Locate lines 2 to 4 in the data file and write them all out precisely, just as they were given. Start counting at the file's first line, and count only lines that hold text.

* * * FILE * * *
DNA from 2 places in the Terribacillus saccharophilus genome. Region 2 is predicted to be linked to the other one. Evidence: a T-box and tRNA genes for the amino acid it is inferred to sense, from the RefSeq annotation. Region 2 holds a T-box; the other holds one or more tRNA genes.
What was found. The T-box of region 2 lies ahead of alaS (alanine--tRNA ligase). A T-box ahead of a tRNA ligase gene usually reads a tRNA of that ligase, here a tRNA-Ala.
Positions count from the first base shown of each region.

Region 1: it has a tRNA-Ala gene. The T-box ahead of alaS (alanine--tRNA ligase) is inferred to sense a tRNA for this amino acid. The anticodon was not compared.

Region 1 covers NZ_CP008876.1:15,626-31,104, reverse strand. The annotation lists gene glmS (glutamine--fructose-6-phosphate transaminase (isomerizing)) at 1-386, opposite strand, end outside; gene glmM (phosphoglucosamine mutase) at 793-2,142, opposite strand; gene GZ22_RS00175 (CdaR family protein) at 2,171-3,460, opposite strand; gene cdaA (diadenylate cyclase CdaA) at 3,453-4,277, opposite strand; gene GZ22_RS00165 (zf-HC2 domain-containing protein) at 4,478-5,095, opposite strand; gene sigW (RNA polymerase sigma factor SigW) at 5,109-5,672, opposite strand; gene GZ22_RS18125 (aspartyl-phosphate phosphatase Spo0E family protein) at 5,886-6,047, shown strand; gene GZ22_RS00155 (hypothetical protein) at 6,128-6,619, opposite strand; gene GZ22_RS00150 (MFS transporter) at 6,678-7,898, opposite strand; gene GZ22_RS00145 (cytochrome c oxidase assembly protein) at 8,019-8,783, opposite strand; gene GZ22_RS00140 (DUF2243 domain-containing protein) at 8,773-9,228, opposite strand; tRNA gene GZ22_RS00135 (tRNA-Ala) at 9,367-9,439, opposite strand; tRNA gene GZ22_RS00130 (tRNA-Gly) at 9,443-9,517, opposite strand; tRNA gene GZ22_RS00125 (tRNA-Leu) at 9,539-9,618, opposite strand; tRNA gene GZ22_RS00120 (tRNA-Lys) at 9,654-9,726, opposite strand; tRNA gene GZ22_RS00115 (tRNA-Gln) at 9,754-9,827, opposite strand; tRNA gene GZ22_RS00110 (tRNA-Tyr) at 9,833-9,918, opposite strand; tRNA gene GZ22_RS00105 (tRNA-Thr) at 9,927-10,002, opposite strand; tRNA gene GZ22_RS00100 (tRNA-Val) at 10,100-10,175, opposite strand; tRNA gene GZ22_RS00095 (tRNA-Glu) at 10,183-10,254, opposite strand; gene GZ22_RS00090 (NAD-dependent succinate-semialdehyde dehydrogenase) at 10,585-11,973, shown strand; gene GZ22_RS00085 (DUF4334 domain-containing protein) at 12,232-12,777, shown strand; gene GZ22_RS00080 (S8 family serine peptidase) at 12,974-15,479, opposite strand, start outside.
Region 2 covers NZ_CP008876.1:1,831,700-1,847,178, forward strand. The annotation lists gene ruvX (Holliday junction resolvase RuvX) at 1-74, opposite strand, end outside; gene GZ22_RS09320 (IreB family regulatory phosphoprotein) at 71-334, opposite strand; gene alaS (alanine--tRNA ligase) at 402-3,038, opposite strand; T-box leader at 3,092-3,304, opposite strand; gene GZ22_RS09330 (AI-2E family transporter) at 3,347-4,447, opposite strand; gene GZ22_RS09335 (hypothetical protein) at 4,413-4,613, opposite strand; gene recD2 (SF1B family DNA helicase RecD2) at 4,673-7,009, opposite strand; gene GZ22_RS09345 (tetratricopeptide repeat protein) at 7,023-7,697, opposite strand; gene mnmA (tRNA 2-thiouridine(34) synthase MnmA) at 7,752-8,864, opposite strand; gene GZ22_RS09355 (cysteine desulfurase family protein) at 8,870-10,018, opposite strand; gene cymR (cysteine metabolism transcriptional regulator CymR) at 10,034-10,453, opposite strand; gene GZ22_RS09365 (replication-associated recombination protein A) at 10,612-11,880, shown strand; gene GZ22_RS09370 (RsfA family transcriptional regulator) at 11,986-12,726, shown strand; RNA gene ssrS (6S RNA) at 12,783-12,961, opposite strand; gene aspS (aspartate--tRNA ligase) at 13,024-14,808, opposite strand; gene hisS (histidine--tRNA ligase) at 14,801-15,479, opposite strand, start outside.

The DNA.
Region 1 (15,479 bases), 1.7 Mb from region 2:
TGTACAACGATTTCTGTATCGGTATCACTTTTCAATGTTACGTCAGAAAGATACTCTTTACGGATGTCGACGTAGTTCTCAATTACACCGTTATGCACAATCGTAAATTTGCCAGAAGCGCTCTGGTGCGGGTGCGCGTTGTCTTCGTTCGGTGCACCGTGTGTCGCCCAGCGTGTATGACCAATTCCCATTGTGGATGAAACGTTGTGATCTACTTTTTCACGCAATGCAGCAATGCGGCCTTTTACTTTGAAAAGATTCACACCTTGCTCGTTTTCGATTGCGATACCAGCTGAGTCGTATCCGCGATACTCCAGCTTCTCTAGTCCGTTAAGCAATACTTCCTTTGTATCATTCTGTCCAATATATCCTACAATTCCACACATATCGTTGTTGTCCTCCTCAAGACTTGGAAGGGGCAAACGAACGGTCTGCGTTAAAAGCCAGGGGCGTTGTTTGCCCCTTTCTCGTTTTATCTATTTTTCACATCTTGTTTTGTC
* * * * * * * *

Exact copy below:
What was found. The T-box of region 2 lies ahead of alaS (alanine--tRNA ligase). A T-box ahead of a tRNA ligase gene usually reads a tRNA of that ligase, here a tRNA-Ala.
Positions count from the first base shown of each region.

Region 1: it has a tRNA-Ala gene. The T-box ahead of alaS (alanine--tRNA ligase) is inferred to sense a tRNA for this amino acid. The anticodon was not compared.